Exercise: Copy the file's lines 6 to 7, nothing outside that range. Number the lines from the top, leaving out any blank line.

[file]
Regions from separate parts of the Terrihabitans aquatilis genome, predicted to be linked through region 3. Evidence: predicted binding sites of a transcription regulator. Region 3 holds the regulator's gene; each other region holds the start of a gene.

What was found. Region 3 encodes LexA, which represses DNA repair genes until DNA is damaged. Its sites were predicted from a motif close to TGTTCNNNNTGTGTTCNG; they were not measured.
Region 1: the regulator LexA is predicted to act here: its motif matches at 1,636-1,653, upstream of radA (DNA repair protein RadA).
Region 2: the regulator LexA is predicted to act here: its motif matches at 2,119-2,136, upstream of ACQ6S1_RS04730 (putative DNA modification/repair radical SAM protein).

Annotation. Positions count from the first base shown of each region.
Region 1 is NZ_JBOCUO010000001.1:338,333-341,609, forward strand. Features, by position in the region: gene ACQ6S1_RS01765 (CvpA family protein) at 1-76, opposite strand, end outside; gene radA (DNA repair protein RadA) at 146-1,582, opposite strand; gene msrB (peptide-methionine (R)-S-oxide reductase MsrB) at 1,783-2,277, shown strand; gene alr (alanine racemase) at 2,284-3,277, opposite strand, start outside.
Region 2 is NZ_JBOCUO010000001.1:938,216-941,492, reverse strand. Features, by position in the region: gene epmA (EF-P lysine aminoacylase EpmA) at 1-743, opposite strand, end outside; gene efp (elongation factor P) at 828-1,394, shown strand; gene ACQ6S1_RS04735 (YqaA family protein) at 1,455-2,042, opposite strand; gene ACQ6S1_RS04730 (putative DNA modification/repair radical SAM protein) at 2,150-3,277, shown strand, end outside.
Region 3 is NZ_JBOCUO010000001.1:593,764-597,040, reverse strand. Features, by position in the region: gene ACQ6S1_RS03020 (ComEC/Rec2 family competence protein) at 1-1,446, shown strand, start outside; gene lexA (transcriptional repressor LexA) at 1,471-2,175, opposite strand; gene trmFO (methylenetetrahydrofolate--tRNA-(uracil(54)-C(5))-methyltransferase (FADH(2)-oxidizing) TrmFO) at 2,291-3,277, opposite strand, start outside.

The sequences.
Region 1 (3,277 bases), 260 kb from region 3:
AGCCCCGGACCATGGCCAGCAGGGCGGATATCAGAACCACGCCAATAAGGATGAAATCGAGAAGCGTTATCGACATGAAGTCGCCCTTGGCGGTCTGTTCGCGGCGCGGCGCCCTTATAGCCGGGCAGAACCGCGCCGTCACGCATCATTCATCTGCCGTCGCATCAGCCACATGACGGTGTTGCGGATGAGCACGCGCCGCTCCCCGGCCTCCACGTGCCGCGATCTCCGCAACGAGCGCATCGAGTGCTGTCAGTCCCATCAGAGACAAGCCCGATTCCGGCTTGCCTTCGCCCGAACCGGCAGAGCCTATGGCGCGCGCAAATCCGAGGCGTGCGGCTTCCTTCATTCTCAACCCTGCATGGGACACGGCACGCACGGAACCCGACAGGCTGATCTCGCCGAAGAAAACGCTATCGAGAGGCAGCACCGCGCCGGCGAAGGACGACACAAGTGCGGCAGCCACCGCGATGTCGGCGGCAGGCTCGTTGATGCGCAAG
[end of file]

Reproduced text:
Region 1 is NZ_JBOCUO010000001.1:338,333-341,609, forward strand. Features, by position in the region: gene ACQ6S1_RS01765 (CvpA family protein) at 1-76, opposite strand, end outside; gene radA (DNA repair protein RadA) at 146-1,582, opposite strand; gene msrB (peptide-methionine (R)-S-oxide reductase MsrB) at 1,783-2,277, shown strand; gene alr (alanine racemase) at 2,284-3,277, opposite strand, start outside.
Region 2 is NZ_JBOCUO010000001.1:938,216-941,492, reverse strand. Features, by position in the region: gene epmA (EF-P lysine aminoacylase EpmA) at 1-743, opposite strand, end outside; gene efp (elongation factor P) at 828-1,394, shown strand; gene ACQ6S1_RS04735 (YqaA family protein) at 1,455-2,042, opposite strand; gene ACQ6S1_RS04730 (putative DNA modification/repair radical SAM protein) at 2,150-3,277, shown strand, end outside.